I hate to say it but this is going to sound familiar. I quit my job a year ago to travel. (There I said it.) Partly to satisfy my wanderlust and partly to gain travel experiences so I can write about it. I wanted to develop a mutually agreeable relationship with my travelling and writing. Looking back, I mostly have achieved what I set out to do. I have been travelling considerably well in the past year and have been published as often as I’d like to be. However, what I did not think about this whole plan is whether it is a sustainable model for my livelihood. Now I know it as clear as coconut water that it most certainly is not. I am still mostly burning through my finances hoping to figure out a viable plan for life sooner (hopefully not later) than I go broke. I pacify myself by saying that we were not born with a plan! And I am not exactly a nomad. I do live in a house, albeit spend much less time in it than I ever used to. Fortified by the travels in the past year, I feel I have suddenly become eligible to dish out some travel gyan. Go on, read and let me know if you agree or disagree with any of these.
You don’t need A LOT of money to travel
Who am I kidding? You do need money to travel. The stress here is on ‘A LOT.’ No, you do not need a lot of it. The secrets to save money are of course to couchsurf, stay in hostels, use public transportation and eat street food. Additionally, I also sift through my network to see if I can find anyone related to the place that I am visiting. Perhaps a friend or a friend’s friend could be of help. They have been of help for me. I have stayed with them and they have provided me with insider tips on where to go and what to do.
The best experiences are had when you have fluid plans
I am increasingly ditching the guidebook wielding, well-planned route to travel. Partly because I am lazy but also because I discovered that such unplanned trips have the potential to surprise you. Recently I went on the Sandakphu trek only because I had the time in hand and decided to play it by the ear. Trekking in the wheezing rain amid a burst of bright rhododendron flowers, straddling between Nepal and India, that trek turned out to be among the memorable experiences I had this year.
Working while travelling is easier than you think (WiFi is also easy to come by)
I have turned in articles, written blog posts and met deadlines without a glitch while travelling. I have found WiFi at the oddest of places. For instance, in Loikaw, East Myanmar, the internet was so fast I could even catch up on my latest episodes of Better Call Saul and Broad City.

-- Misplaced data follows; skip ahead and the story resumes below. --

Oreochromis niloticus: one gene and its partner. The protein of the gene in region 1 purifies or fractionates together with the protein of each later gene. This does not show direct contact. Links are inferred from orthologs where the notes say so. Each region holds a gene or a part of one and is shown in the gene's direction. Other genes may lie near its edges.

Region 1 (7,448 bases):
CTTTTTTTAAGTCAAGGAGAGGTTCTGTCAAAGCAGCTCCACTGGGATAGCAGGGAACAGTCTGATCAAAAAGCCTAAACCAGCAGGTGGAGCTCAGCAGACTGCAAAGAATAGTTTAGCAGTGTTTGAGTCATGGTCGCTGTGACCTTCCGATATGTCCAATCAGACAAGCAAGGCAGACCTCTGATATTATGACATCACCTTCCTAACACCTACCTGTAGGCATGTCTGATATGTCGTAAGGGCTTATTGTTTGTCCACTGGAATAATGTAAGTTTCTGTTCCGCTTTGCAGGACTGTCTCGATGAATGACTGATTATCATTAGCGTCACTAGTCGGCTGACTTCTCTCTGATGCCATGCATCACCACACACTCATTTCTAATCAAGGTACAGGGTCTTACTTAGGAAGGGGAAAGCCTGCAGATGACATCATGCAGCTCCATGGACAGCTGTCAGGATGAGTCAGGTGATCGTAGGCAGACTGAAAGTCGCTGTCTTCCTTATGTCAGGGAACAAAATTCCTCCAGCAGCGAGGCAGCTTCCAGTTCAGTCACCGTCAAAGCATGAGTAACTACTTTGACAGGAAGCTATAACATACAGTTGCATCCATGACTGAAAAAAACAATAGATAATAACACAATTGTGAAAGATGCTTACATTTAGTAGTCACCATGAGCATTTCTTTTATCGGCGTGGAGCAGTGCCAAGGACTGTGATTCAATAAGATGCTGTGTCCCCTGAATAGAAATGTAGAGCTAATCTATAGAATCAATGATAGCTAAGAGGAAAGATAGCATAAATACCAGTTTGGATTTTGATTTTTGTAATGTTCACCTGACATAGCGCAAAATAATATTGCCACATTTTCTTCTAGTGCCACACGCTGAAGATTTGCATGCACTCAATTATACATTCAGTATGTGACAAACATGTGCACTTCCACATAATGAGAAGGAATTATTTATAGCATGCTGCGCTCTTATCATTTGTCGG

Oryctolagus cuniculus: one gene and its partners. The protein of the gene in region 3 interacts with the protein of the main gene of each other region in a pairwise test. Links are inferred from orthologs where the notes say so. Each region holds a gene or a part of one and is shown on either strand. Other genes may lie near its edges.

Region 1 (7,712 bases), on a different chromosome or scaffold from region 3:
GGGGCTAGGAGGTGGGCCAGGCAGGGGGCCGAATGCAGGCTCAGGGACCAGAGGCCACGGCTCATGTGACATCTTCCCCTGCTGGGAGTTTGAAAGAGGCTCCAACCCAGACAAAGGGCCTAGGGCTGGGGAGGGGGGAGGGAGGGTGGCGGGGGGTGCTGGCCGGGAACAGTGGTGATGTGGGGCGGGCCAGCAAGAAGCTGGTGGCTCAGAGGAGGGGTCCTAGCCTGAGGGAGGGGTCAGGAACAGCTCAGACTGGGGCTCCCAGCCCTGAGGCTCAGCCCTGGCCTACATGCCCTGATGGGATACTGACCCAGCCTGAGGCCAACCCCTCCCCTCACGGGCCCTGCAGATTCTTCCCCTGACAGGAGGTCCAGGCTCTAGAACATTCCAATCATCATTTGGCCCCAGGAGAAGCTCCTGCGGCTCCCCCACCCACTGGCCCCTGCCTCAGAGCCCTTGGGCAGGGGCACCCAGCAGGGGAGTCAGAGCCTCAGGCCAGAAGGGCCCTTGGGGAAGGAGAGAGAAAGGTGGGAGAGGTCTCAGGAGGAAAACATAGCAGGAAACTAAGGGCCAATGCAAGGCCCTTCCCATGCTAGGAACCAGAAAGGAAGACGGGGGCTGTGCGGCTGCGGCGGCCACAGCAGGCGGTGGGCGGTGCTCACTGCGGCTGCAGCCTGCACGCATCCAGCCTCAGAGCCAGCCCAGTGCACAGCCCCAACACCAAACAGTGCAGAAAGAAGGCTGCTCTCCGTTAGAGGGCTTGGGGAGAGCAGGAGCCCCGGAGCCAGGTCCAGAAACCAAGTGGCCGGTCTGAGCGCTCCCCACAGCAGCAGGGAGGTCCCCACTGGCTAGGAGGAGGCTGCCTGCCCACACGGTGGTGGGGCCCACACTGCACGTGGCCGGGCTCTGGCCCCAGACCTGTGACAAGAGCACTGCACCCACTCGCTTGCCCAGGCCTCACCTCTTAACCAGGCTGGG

You’re never going to have enough money. Like ever.
I didn’t have to tell you this but hey we all need a push, don’t we? It is a fine thought to want to have enough money in your account before taking a break to travel. Our salaries are never going to make us millionaires. Ever. The ideal way to do it is to decide upon a realistic bank balance. To achieve that, you might have to give up on a few movie night outs / dinners / shopping and so on and so forth. You get the drift.
You make friends even if you are an introvert
Here is a confession. I am an introvert. You might know me as a jolly good fella but I bet I needed some ice breaker before I became your friend. During my travels, I have found conversations happening with amazing fluidity with strangers. When you travel everyone is a stranger and everyone is willing to strike a conversation with you. People are nice and more importantly, they don’t bite.
Sometimes side trips can be great
Recently, after a two-week long trip to Arunachal, I along with my friend decided a little detour on our way back to visit the gibbon sanctuary in Jorhat, Assam. Watching those gentle creatures swing from branch to branch gracefully in the wild is the most adorable thing I have ever seen. Also, it helped that they had silver eyebrows.
Even the unlikely place has interesting parts
Recently, I was in Bihar tracing the Buddha trail and visiting the buddhist monuments peppered across what is the most underdeveloped state in India. If you manage to get beyond the notorious traffic, the blaring horns and the killer instinct of the drivers on its road, Bihar has some interesting archaeological sites to offer.
Every experience, good or bad, teaches you something
In Bagan, Myanmar, children are enterprising. They are poor and they need to make a quick buck to survive. “Where you come from,” a little boy asked me at a pagoda. He showed me his currency collection, from different parts of the world, and asked me if I had the Indian currency. He had a ten rupee note but he wanted one of a higher denomination. I obliged and gave him a hundred that I had. He whisked away happily. A little later, at a different pagoda, another little boy came up to me with the same request. I realized I was conned. But what other options do these children have? They are so crushingly poor that they have to employ devious ways to make money. Talk about starting young.
Every sunrise is worth waking up to
As dawn breaks, the day stirs to life. Forget the fact that the soft golden light of the day break gives you incredible pictures, it is also a unique part of the day to people watch. There is a certain mellow energy that thrums up to life as the day starts and it is worth experiencing.
Trust me, you will hate coming home
Of late, I have started to dread the thought of coming home. The stillness of my house doesn’t excite me anymore. The familiar smells and visions of my house is supposed to comfort me but it is increasingly not. I don’t know if it is a sign that I am going to pack my bags and hit the road permanently, but trust me constant travelling will make you not want to come home. Because, you know, home is only a feeling. As long as you feel home wherever you are!
Have you been travelling for a long time now? Have you experienced any of this? Leave a comment and let me know.